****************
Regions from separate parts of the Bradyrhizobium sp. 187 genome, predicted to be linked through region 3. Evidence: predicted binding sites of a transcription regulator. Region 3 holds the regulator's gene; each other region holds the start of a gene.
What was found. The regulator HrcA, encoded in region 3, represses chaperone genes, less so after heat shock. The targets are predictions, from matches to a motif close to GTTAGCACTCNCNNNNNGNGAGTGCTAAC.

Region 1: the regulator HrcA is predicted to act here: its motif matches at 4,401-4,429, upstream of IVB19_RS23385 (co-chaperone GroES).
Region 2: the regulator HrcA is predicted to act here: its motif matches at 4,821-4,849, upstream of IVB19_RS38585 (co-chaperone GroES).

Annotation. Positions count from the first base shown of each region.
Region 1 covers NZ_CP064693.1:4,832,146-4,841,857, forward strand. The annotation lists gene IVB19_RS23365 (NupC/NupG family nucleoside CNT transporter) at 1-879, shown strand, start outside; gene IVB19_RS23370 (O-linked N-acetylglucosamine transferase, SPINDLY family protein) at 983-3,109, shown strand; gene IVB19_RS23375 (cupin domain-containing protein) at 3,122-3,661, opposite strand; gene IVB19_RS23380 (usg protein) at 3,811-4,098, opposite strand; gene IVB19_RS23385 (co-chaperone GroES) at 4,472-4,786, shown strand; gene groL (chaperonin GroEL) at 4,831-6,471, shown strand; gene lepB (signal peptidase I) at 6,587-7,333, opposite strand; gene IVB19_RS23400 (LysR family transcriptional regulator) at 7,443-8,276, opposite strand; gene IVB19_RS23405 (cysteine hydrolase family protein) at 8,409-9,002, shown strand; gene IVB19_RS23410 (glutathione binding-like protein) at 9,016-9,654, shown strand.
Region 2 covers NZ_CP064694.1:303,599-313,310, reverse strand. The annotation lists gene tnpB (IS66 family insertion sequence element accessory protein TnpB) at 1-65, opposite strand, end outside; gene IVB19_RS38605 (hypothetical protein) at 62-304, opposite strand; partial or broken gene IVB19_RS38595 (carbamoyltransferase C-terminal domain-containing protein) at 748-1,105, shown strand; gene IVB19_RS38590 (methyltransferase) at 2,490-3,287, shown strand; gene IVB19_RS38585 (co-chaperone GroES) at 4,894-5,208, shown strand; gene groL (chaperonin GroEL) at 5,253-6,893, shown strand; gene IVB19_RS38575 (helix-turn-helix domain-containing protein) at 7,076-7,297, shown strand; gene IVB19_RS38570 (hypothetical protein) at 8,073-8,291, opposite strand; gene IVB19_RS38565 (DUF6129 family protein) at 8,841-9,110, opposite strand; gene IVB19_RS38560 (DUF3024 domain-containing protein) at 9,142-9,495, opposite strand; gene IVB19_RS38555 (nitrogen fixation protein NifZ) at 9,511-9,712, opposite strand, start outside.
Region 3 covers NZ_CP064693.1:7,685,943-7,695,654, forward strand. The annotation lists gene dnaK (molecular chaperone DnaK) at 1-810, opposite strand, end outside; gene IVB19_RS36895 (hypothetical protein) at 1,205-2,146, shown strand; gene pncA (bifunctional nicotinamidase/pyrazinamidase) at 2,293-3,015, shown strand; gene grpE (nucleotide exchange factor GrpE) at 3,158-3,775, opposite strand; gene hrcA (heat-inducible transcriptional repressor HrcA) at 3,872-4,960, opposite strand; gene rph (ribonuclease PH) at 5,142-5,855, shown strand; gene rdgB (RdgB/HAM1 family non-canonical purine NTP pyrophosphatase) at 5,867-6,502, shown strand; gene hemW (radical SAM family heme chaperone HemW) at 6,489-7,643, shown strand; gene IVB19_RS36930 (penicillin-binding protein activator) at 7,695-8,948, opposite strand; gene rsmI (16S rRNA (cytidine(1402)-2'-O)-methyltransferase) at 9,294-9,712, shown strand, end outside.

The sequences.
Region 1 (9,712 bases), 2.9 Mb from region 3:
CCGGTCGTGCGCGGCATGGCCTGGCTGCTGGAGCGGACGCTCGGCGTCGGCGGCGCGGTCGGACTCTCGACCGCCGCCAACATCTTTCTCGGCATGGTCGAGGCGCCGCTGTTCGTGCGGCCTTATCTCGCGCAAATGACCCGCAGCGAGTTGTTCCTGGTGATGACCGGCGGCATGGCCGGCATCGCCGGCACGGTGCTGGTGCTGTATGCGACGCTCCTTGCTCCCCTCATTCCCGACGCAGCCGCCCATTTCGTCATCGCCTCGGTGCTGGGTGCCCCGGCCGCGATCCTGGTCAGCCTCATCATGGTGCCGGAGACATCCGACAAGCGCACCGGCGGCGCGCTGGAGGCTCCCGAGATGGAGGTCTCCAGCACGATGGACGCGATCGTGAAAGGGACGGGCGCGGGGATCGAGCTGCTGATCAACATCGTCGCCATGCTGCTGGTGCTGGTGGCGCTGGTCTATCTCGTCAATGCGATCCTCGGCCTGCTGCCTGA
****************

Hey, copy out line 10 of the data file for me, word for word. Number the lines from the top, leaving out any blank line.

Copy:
Region 1 (9,712 bases), 2.9 Mb from region 3: